Astatue of Sardar Patel taller than the Statue of Liberty — this is something Gujarat chief minister and BJP’s prime minister in waiting Narendra Modi wants to build. His own ambitions soar far above this. Like the statue he wants to build, Narendra Modi has built his career painstakingly,
smoothing out the rough edges, chopping and changing the design, calling in expert opinion. And the result is that he is now being talked about, somewhat prematurely, as being within striking distance of the throne in Delhi, the customary preserve of inheritors.
Whether you like him or not, whether you agree with his politics or not, the man in action is a marvel to behold. His giganormous rally in Delhi dazzled even his worst detractors. To look at he is no oil painting. But once on stage, he seems magically transformed, a volcano of political talent. In Delhi, as he thundered and raged against the UPA government, against Pakistan, against the Gandhi dynasty, the crowds seemed to be completely in tune with him. In Mumbai, he electrified the crowd, always sticking to his theme of putting down the ruling party and the ruling family.
To my mind what has been transformational has been the nature of the BJP after Modi was elevated to the position of first among equals. A few months ago, it seemed almost comatose as far as its ambitions for Delhi went. It frittered away its time and goodwill taking on the most frivolous of issues. True that Modi’s passage to India has not been smooth. The smouldering patriarch, LK Advani, unwilling to let go of his unfulfilled ambitions tried to put a spoke in Modi’s works. Enigmatic as ever, Modi projected an image of calm reason while I am sure he must have been seething inside. For has he not delivered time and again for the party in his state and put Gujarat on the world map as the place where governance is promised and governance is delivered?
If you had told me even three months ago that the BJP would suddenly look dangerous in the electoral arena, I would have laughed you out of court. But today, the party’s amorphous and seemingly irreconcilable parts suddenly seem to have come together into a mean fighting machine. Advani, the man who would never be king, seems to have moved from the margins to the shadows. His petulant refusal to acknowledge Modi’s attempt to touch his feet made the man who once modelled himself on Sardar Patel look small. His contribution to the creation of the modern BJP is the only thing that marks his relevance today.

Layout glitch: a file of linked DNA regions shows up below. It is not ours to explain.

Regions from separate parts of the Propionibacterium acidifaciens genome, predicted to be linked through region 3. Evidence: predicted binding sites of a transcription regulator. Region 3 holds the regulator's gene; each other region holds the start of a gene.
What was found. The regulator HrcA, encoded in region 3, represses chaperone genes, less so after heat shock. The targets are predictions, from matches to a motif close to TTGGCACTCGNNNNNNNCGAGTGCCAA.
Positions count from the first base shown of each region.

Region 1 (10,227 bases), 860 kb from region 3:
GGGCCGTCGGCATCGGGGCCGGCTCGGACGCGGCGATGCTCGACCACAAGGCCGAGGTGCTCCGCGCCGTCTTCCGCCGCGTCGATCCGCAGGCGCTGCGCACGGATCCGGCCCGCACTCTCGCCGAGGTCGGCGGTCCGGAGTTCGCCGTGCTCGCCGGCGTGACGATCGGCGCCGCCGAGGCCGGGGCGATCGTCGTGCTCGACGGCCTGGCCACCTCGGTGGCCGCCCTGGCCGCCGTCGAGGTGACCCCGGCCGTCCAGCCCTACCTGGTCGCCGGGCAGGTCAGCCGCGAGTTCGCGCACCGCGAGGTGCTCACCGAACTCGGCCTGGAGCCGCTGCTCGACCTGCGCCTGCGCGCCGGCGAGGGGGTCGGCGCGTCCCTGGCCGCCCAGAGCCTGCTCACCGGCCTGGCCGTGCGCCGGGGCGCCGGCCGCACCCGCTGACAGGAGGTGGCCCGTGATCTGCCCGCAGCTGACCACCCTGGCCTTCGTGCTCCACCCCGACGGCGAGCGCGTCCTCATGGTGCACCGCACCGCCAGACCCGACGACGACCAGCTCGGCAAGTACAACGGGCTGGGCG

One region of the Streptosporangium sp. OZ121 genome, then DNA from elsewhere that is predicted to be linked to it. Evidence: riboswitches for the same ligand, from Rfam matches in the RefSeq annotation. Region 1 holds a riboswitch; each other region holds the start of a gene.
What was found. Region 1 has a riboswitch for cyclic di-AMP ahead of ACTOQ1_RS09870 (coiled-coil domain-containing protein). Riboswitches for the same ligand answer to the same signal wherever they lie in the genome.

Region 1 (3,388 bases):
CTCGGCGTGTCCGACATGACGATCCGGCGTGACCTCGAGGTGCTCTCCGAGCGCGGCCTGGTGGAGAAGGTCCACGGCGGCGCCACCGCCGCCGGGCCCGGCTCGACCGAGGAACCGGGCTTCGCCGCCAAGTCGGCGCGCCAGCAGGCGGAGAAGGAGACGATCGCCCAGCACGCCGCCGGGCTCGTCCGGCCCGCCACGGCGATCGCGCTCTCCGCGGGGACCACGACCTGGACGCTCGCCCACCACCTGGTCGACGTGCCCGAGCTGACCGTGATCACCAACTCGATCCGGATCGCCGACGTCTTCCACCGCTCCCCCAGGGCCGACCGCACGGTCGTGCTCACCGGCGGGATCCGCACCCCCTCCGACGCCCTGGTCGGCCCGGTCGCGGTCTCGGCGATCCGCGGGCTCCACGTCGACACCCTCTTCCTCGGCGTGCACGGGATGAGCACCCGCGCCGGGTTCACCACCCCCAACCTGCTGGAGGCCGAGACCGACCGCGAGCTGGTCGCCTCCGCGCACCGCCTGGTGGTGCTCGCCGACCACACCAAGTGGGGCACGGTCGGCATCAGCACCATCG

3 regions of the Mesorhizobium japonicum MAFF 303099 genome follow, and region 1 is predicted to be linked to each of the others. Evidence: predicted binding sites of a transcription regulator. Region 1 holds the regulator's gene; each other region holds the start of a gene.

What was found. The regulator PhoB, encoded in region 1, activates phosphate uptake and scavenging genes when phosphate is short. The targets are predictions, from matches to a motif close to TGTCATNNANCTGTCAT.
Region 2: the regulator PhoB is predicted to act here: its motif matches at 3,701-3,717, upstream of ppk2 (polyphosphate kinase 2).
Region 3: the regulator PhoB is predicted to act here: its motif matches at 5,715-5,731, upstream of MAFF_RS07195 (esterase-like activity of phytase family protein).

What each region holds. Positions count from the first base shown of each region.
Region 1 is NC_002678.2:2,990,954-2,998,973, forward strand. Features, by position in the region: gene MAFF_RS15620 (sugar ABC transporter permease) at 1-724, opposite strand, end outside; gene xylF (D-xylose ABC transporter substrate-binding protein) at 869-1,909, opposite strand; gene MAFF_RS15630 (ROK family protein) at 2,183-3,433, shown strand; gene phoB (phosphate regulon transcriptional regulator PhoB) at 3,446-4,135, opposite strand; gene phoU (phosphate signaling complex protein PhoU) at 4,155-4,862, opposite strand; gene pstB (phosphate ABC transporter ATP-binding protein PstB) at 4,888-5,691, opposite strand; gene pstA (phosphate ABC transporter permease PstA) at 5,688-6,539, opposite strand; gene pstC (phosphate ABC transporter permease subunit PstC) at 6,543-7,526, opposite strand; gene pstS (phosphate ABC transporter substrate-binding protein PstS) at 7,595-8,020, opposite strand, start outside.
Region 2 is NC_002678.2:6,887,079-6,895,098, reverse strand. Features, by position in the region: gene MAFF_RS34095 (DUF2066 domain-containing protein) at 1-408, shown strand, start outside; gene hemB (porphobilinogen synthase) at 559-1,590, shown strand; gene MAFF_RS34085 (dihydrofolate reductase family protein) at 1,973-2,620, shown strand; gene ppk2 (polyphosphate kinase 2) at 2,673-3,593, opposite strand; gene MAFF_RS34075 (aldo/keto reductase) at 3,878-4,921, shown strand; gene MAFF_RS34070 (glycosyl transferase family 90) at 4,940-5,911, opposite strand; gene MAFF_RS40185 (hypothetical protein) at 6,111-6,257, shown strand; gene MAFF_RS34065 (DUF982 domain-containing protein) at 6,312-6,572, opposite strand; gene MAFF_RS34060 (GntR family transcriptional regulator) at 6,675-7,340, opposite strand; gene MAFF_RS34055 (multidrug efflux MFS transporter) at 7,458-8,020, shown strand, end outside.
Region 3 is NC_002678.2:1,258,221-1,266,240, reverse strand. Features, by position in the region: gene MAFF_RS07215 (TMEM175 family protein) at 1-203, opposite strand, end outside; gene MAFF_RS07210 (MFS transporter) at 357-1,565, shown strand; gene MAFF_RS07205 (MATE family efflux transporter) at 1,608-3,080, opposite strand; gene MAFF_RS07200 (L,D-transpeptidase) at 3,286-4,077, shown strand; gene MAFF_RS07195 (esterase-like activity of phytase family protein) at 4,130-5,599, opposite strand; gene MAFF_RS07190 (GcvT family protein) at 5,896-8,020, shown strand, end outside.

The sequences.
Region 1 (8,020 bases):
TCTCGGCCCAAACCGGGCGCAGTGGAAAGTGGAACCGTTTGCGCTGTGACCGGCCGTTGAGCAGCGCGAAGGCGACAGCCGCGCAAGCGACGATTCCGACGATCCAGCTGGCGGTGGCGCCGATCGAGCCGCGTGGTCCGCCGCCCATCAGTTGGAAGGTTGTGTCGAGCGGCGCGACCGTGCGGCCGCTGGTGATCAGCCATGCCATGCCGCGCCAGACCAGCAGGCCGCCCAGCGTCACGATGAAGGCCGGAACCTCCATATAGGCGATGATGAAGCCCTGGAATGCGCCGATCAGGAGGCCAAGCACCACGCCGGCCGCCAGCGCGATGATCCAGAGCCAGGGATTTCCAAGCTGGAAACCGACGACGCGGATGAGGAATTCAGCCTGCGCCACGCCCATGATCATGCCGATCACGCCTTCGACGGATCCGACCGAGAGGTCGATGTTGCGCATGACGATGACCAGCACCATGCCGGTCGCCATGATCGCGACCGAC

But for all his superb oratory, his flammable vocabulary, his verbal barbs that hit home all too often, Modi has to reinvent himself in the mould of AB Vajpayee. The great BJP leader was an inclusive figure and had public recall across India. Like Modi he had a silver tongue except that rarely did a nasty word cross his lips, rather he resorted to poetry and flowery speech to get home his point.
Modi’s advantage over all his political rivals is his enviable mastery over social media. His public appearances are supported by high tech pyrotechnics. He has to use all this to gain a truly all India appeal if the BJP is to get the numbers which will draw in the allies.
I am not a great subscriber of the theory that the allies are all so ideologically motivated that they will not throw in their lot with Modi whose track record is tainted by the riots of 2002. I think that by and large they are an opportunistic lot who will go where the power is. If it is with the Congress, they will be at the doorstep hat in hand in a trice trying to get the best bargain. If Modi races ahead, they will find reasons to throw in their lot with him. Perhaps they will say that this is the only way they can keep a check on him and ensure that he becomes secularised. Nothing should surprise you too much unless suddenly the CPI(M) were to begin singing Modi’s praises.
So in effect the arrival of Modi on the centrestage has led to a metamorphosis of the BJP from hopeless to hopeful. Not a bad job by a man reviled as a polarising figure. The crowds at his rallies also show how wrong the armchair analysis that the essentially secular soul of most Indians will recoil from Modi has turned out to be. On the contrary, fed up with an ineffective and scam-tainted government, they seem willing to try a new flavour even if it is a bit of an acquired taste.
Now the Modi juggernaut needs to roll southward. Here the BJP has little resonance. The one government it managed to capture, and that too long ago and far away, was an exemplar of venality and sloth. I am talking about Karnataka. In Andhra, Jagan Mohan Reddy has sent out tentative feelers praising Modi’s administrative skills while expressing apprehensions about his secularism. The Congress must be losing a bit of sleep over this.
Of course, much can go wrong on the road from Gandhinagar to Delhi. The rank and file of the party and shadowy RSS, which controls the BJP, have to fall in line. But, for the moment, everything seems to have taken the backseat to the incandescent performance of Narendra Damodardas Modi.
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